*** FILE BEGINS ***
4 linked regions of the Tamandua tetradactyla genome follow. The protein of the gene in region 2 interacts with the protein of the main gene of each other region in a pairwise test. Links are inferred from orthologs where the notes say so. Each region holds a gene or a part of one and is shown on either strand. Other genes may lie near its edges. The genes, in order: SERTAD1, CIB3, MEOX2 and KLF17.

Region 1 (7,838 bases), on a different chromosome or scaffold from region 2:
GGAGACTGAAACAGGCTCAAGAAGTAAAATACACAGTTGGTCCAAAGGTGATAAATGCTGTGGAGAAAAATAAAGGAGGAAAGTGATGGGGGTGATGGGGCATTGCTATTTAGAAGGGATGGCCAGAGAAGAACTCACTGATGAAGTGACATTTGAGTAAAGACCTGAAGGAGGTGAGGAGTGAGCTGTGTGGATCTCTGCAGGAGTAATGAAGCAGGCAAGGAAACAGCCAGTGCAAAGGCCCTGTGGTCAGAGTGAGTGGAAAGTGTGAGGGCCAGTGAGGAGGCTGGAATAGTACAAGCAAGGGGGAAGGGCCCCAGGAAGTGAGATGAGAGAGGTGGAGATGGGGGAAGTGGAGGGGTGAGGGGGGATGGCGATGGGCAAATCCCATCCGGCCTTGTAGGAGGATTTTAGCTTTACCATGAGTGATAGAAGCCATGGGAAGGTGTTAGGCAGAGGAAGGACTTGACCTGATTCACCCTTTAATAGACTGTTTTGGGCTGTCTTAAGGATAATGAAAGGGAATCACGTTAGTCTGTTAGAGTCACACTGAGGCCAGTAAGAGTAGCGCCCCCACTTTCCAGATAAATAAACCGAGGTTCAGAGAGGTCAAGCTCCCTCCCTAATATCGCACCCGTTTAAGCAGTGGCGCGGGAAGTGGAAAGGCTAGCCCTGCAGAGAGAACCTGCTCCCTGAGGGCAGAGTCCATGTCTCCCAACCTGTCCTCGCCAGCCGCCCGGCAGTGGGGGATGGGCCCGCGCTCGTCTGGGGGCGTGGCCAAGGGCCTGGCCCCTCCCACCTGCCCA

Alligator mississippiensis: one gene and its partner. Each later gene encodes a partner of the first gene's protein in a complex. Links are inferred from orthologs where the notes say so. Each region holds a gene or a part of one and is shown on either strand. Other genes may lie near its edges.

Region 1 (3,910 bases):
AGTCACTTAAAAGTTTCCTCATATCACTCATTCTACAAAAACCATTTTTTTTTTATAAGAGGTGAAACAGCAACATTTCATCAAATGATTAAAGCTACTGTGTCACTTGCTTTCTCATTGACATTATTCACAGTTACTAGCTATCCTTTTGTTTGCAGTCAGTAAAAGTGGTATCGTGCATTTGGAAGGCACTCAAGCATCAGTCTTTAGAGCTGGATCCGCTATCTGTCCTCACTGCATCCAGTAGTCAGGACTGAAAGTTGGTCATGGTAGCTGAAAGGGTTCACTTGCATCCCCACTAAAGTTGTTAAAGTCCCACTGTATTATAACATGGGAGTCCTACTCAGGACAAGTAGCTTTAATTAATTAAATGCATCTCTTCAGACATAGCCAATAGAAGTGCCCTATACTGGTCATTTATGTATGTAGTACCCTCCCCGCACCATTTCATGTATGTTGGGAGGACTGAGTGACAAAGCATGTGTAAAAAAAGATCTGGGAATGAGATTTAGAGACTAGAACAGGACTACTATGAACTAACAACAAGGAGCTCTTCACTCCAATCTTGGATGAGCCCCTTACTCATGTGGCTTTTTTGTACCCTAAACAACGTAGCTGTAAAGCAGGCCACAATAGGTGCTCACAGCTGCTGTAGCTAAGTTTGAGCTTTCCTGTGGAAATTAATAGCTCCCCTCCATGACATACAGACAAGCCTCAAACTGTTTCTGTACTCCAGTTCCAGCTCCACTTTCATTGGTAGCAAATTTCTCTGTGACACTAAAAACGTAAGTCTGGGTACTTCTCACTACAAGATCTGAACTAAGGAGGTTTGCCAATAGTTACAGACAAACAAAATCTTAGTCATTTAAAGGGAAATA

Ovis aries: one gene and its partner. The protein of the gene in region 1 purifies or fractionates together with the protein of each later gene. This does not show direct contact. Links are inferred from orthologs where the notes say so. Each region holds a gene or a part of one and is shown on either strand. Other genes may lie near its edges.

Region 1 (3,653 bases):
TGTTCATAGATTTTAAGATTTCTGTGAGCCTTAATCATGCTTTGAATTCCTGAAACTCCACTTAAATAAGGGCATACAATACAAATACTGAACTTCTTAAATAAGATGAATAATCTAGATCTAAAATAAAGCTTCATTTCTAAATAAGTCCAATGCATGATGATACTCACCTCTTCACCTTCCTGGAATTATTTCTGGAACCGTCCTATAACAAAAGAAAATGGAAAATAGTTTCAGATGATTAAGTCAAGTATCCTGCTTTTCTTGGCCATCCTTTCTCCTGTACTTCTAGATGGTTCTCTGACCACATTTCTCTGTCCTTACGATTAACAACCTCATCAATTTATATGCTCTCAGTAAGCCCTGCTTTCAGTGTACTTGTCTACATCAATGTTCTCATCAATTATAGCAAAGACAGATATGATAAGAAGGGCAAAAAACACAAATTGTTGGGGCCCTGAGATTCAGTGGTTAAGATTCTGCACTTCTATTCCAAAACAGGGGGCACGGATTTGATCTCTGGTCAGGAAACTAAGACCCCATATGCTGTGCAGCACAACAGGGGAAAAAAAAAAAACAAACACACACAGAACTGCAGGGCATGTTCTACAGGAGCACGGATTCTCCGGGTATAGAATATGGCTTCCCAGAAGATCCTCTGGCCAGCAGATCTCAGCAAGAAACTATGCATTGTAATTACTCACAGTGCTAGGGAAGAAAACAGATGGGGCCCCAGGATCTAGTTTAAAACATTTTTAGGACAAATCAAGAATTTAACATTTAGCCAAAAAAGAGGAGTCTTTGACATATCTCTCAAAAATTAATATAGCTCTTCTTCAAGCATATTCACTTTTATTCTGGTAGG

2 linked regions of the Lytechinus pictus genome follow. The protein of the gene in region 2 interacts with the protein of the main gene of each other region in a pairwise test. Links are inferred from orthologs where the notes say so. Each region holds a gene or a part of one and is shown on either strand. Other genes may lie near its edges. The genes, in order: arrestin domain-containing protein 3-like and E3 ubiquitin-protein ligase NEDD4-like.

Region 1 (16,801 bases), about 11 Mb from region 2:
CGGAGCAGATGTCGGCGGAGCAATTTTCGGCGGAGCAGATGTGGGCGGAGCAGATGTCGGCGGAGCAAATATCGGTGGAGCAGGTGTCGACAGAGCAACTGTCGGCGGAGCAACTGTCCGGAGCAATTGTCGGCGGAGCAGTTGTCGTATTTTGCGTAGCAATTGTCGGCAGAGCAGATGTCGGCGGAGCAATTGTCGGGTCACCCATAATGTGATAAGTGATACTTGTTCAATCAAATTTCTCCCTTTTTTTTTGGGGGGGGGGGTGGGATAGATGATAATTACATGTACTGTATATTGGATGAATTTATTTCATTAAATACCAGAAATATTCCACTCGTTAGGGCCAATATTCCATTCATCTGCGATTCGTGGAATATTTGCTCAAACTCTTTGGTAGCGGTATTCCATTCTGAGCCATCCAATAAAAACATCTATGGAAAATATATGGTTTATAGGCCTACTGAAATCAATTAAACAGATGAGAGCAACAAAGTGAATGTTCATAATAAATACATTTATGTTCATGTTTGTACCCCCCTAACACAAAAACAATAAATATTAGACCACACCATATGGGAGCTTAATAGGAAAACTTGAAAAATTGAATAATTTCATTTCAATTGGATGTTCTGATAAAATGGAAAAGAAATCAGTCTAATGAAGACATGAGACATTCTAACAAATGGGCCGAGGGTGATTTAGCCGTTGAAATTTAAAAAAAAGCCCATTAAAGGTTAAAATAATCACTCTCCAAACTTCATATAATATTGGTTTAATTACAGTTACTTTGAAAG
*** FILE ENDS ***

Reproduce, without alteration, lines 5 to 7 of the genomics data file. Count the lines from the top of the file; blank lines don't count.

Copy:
Region 1 (3,910 bases):
AGTCACTTAAAAGTTTCCTCATATCACTCATTCTACAAAAACCATTTTTTTTTTATAAGAGGTGAAACAGCAACATTTCATCAAATGATTAAAGCTACTGTGTCACTTGCTTTCTCATTGACATTATTCACAGTTACTAGCTATCCTTTTGTTTGCAGTCAGTAAAAGTGGTATCGTGCATTTGGAAGGCACTCAAGCATCAGTCTTTAGAGCTGGATCCGCTATCTGTCCTCACTGCATCCAGTAGTCAGGACTGAAAGTTGGTCATGGTAGCTGAAAGGGTTCACTTGCATCCCCACTAAAGTTGTTAAAGTCCCACTGTATTATAACATGGGAGTCCTACTCAGGACAAGTAGCTTTAATTAATTAAATGCATCTCTTCAGACATAGCCAATAGAAGTGCCCTATACTGGTCATTTATGTATGTAGTACCCTCCCCGCACCATTTCATGTATGTTGGGAGGACTGAGTGACAAAGCATGTGTAAAAAAAGATCTGGGAATGAGATTTAGAGACTAGAACAGGACTACTATGAACTAACAACAAGGAGCTCTTCACTCCAATCTTGGATGAGCCCCTTACTCATGTGGCTTTTTTGTACCCTAAACAACGTAGCTGTAAAGCAGGCCACAATAGGTGCTCACAGCTGCTGTAGCTAAGTTTGAGCTTTCCTGTGGAAATTAATAGCTCCCCTCCATGACATACAGACAAGCCTCAAACTGTTTCTGTACTCCAGTTCCAGCTCCACTTTCATTGGTAGCAAATTTCTCTGTGACACTAAAAACGTAAGTCTGGGTACTTCTCACTACAAGATCTGAACTAAGGAGGTTTGCCAATAGTTACAGACAAACAAAATCTTAGTCATTTAAAGGGAAATA

Ovis aries: one gene and its partner. The protein of the gene in region 1 purifies or fractionates together with the protein of each later gene. This does not show direct contact. Links are inferred from orthologs where the notes say so. Each region holds a gene or a part of one and is shown on either strand. Other genes may lie near its edges.